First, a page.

52. We note that the power of the Comptroller and Auditor General to conduct a revenue audit of the accounts drawn up by the licensees does not flow from Rule 5 of the Telecom Regulatory Authority of India, Service Providers (Maintenance of Books of Accounts and other Documents) Rules, 2002 but flows from Article 149 of the Constitution of India and with the concept of revenue as explained by us hereinabove with reference to Article 266 of the Constitution of India, finding flesh and blood from Section 16 of the Comptroller and Auditor General (Duties, Powers and Conditions of Service) Act, 1971.

53. We conclude by holding that neither Rule 5 of the Telecom Regulatory Authority of India, Service Providers (Maintenance of Books of Accounts and other Documents) Rules, 2002 is ultra vires Section 16 of the Comptroller and Auditor General (Duties, Powers and Conditions of Service) Act, 1971 nor is Section 16 ultra vires Article 149 of the Constitution of India. The Rule and the Section fits perfectly into the constitutional scheme of every rupee flowing into the Consolidated Fund of India, by way of revenue, to be audited by the Comptroller and Auditor General of India. The Rule, the Section and the constitutional provisions as interpreted by us perfectly fit the critical features of the new emerging regulatory State which has to reconstruct institution on the ruins of the club government requiring displacing the key feature of the club with standardization and formality; the provision of systematic information accessible both to insiders and outsiders and strengthening the control mechanism and public reporting.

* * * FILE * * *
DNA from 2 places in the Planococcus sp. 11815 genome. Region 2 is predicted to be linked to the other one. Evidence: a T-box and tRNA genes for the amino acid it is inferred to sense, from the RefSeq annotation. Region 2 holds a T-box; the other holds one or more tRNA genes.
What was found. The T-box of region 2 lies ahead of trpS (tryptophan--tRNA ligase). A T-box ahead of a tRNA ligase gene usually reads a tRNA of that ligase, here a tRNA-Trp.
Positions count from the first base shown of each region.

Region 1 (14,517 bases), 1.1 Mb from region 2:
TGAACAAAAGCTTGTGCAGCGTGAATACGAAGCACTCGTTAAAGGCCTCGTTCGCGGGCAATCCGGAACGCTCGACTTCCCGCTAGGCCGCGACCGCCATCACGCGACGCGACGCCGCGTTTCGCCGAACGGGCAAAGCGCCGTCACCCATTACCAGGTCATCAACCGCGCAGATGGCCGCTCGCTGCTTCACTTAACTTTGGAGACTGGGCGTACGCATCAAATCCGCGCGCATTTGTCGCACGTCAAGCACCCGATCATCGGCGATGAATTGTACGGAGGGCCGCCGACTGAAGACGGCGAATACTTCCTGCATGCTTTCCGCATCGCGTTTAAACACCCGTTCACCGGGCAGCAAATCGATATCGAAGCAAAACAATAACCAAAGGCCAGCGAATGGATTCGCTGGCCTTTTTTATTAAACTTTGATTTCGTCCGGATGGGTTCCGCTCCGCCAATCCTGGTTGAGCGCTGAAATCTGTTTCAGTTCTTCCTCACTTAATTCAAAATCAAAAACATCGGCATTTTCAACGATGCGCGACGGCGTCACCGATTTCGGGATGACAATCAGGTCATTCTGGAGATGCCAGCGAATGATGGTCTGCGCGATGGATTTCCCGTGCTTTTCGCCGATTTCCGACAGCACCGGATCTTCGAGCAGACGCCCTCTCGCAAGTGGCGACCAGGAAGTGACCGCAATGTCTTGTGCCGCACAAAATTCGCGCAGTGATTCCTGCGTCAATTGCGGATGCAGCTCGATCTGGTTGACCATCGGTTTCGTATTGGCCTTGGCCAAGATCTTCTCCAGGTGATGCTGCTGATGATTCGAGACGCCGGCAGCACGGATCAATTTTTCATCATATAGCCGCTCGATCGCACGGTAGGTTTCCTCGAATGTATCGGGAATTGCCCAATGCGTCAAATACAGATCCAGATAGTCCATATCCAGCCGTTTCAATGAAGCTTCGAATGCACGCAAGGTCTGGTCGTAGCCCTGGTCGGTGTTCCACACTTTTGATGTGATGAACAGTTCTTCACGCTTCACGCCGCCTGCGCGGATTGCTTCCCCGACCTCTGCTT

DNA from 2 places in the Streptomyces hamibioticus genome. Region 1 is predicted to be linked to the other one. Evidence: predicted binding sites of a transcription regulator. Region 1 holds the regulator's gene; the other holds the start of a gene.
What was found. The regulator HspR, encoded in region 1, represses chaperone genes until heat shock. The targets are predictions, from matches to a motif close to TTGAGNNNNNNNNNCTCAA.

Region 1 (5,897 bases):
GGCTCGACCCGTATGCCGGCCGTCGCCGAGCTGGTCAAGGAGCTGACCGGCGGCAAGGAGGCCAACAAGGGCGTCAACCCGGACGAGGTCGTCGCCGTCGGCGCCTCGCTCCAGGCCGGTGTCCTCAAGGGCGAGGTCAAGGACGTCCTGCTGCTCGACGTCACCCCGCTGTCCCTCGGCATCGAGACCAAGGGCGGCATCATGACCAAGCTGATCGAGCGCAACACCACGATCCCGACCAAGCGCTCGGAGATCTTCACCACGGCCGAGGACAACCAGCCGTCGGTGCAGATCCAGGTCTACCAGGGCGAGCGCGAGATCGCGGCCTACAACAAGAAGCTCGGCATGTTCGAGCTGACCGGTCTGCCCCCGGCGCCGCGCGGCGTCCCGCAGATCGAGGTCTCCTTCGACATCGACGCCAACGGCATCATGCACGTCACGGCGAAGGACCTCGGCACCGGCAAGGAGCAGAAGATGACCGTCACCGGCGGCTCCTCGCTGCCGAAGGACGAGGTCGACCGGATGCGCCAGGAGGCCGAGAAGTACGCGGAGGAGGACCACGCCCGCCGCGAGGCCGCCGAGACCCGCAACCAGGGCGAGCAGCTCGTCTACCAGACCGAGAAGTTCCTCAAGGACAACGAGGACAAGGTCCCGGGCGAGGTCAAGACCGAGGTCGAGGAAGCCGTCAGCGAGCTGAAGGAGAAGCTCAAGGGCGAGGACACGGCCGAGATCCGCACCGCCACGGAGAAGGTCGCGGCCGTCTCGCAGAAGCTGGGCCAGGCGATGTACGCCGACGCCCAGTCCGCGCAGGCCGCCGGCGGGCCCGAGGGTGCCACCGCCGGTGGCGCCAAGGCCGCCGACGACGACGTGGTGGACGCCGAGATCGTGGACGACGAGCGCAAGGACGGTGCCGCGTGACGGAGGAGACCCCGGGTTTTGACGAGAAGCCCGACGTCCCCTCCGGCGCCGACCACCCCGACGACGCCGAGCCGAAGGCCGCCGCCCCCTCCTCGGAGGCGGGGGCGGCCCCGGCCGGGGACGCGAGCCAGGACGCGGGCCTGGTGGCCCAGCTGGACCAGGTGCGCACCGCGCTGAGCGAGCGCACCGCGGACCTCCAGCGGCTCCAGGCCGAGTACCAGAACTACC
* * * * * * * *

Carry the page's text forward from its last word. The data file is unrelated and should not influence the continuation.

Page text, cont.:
54. A small caveat by way of reminder to the Comptroller and Auditor General. In relation to the accounts of the Telecom Service Providers, the audit has to be only an audit pertaining to the receipts and no more. The Comptroller and Auditor General would not confuse himself with his wide all embracing power under Section 14(2) of the Comptroller and Auditor General (Duties, Powers and Conditions of Service) Act, 1971 which includes inquiries into aspects like faithfulness, wisdom and economy in expenditures. The Telecom Service Providers would be reminded by us of  what we have written in paragraphs 18 and 19 above and the Comptroller and Auditor General of India would be reminded by us of what we have written in paragraph 20 above. A synergy between the two would be not only for the benefit of the industry, the economy of the country, the society at large but would go a long way in establishing public confidence in good corporate governance.